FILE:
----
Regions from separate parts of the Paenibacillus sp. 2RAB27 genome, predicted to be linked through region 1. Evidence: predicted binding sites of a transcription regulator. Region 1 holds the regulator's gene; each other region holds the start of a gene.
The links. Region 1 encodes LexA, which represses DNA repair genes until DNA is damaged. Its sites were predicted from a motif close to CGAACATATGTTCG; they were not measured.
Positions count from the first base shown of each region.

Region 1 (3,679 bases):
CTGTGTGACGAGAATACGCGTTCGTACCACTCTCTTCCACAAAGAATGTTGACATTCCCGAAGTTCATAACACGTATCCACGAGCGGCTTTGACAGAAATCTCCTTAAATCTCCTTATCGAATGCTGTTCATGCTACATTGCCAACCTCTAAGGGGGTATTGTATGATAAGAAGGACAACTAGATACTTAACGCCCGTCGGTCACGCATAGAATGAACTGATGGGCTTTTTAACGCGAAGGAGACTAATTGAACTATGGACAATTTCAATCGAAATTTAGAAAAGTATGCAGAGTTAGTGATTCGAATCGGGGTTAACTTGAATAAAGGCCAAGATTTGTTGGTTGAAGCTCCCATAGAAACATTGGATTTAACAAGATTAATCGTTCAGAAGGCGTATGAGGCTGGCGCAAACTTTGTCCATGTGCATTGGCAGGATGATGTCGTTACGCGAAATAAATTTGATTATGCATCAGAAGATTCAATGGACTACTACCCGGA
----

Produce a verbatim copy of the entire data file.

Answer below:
Regions from separate parts of the Paenibacillus sp. 2RAB27 genome, predicted to be linked through region 1. Evidence: predicted binding sites of a transcription regulator. Region 1 holds the regulator's gene; each other region holds the start of a gene.
The links. Region 1 encodes LexA, which represses DNA repair genes until DNA is damaged. Its sites were predicted from a motif close to CGAACATATGTTCG; they were not measured.
Positions count from the first base shown of each region.

Region 1 (3,679 bases):
CTGTGTGACGAGAATACGCGTTCGTACCACTCTCTTCCACAAAGAATGTTGACATTCCCGAAGTTCATAACACGTATCCACGAGCGGCTTTGACAGAAATCTCCTTAAATCTCCTTATCGAATGCTGTTCATGCTACATTGCCAACCTCTAAGGGGGTATTGTATGATAAGAAGGACAACTAGATACTTAACGCCCGTCGGTCACGCATAGAATGAACTGATGGGCTTTTTAACGCGAAGGAGACTAATTGAACTATGGACAATTTCAATCGAAATTTAGAAAAGTATGCAGAGTTAGTGATTCGAATCGGGGTTAACTTGAATAAAGGCCAAGATTTGTTGGTTGAAGCTCCCATAGAAACATTGGATTTAACAAGATTAATCGTTCAGAAGGCGTATGAGGCTGGCGCAAACTTTGTCCATGTGCATTGGCAGGATGATGTCGTTACGCGAAATAAATTTGATTATGCATCAGAAGATTCAATGGACTACTACCCGGA